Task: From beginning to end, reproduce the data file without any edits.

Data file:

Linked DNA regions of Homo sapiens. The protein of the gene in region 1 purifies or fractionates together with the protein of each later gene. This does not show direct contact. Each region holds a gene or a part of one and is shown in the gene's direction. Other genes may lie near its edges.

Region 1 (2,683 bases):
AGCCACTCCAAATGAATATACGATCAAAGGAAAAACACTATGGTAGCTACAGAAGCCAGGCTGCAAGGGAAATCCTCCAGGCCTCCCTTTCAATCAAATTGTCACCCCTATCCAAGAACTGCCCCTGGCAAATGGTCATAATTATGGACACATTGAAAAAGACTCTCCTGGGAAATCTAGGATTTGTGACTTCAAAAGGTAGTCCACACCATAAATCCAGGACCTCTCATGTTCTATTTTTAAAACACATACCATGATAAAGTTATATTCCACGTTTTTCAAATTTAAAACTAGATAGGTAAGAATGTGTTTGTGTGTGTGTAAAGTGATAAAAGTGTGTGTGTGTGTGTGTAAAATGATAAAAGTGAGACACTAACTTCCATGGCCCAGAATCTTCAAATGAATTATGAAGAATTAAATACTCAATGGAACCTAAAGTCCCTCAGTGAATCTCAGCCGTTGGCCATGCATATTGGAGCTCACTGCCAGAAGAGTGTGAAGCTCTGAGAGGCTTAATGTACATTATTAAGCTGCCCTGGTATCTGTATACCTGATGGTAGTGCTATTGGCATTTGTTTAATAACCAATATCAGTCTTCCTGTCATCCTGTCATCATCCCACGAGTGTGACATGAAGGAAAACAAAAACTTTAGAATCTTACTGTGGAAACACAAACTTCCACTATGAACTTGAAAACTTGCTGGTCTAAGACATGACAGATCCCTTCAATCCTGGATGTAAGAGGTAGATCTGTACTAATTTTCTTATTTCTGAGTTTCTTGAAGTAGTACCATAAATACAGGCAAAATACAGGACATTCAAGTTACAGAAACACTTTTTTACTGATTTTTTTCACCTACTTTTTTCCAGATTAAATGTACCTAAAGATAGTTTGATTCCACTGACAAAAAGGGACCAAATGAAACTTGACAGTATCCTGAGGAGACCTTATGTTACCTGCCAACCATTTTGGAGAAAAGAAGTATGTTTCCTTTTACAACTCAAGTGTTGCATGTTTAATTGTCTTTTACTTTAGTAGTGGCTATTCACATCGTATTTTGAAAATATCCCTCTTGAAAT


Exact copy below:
Linked DNA regions of Homo sapiens. The protein of the gene in region 1 purifies or fractionates together with the protein of each later gene. This does not show direct contact. Each region holds a gene or a part of one and is shown in the gene's direction. Other genes may lie near its edges.

Region 1 (2,683 bases):
AGCCACTCCAAATGAATATACGATCAAAGGAAAAACACTATGGTAGCTACAGAAGCCAGGCTGCAAGGGAAATCCTCCAGGCCTCCCTTTCAATCAAATTGTCACCCCTATCCAAGAACTGCCCCTGGCAAATGGTCATAATTATGGACACATTGAAAAAGACTCTCCTGGGAAATCTAGGATTTGTGACTTCAAAAGGTAGTCCACACCATAAATCCAGGACCTCTCATGTTCTATTTTTAAAACACATACCATGATAAAGTTATATTCCACGTTTTTCAAATTTAAAACTAGATAGGTAAGAATGTGTTTGTGTGTGTGTAAAGTGATAAAAGTGTGTGTGTGTGTGTGTAAAATGATAAAAGTGAGACACTAACTTCCATGGCCCAGAATCTTCAAATGAATTATGAAGAATTAAATACTCAATGGAACCTAAAGTCCCTCAGTGAATCTCAGCCGTTGGCCATGCATATTGGAGCTCACTGCCAGAAGAGTGTGAAGCTCTGAGAGGCTTAATGTACATTATTAAGCTGCCCTGGTATCTGTATACCTGATGGTAGTGCTATTGGCATTTGTTTAATAACCAATATCAGTCTTCCTGTCATCCTGTCATCATCCCACGAGTGTGACATGAAGGAAAACAAAAACTTTAGAATCTTACTGTGGAAACACAAACTTCCACTATGAACTTGAAAACTTGCTGGTCTAAGACATGACAGATCCCTTCAATCCTGGATGTAAGAGGTAGATCTGTACTAATTTTCTTATTTCTGAGTTTCTTGAAGTAGTACCATAAATACAGGCAAAATACAGGACATTCAAGTTACAGAAACACTTTTTTACTGATTTTTTTCACCTACTTTTTTCCAGATTAAATGTACCTAAAGATAGTTTGATTCCACTGACAAAAAGGGACCAAATGAAACTTGACAGTATCCTGAGGAGACCTTATGTTACCTGCCAACCATTTTGGAGAAAAGAAGTATGTTTCCTTTTACAACTCAAGTGTTGCATGTTTAATTGTCTTTTACTTTAGTAGTGGCTATTCACATCGTATTTTGAAAATATCCCTCTTGAAAT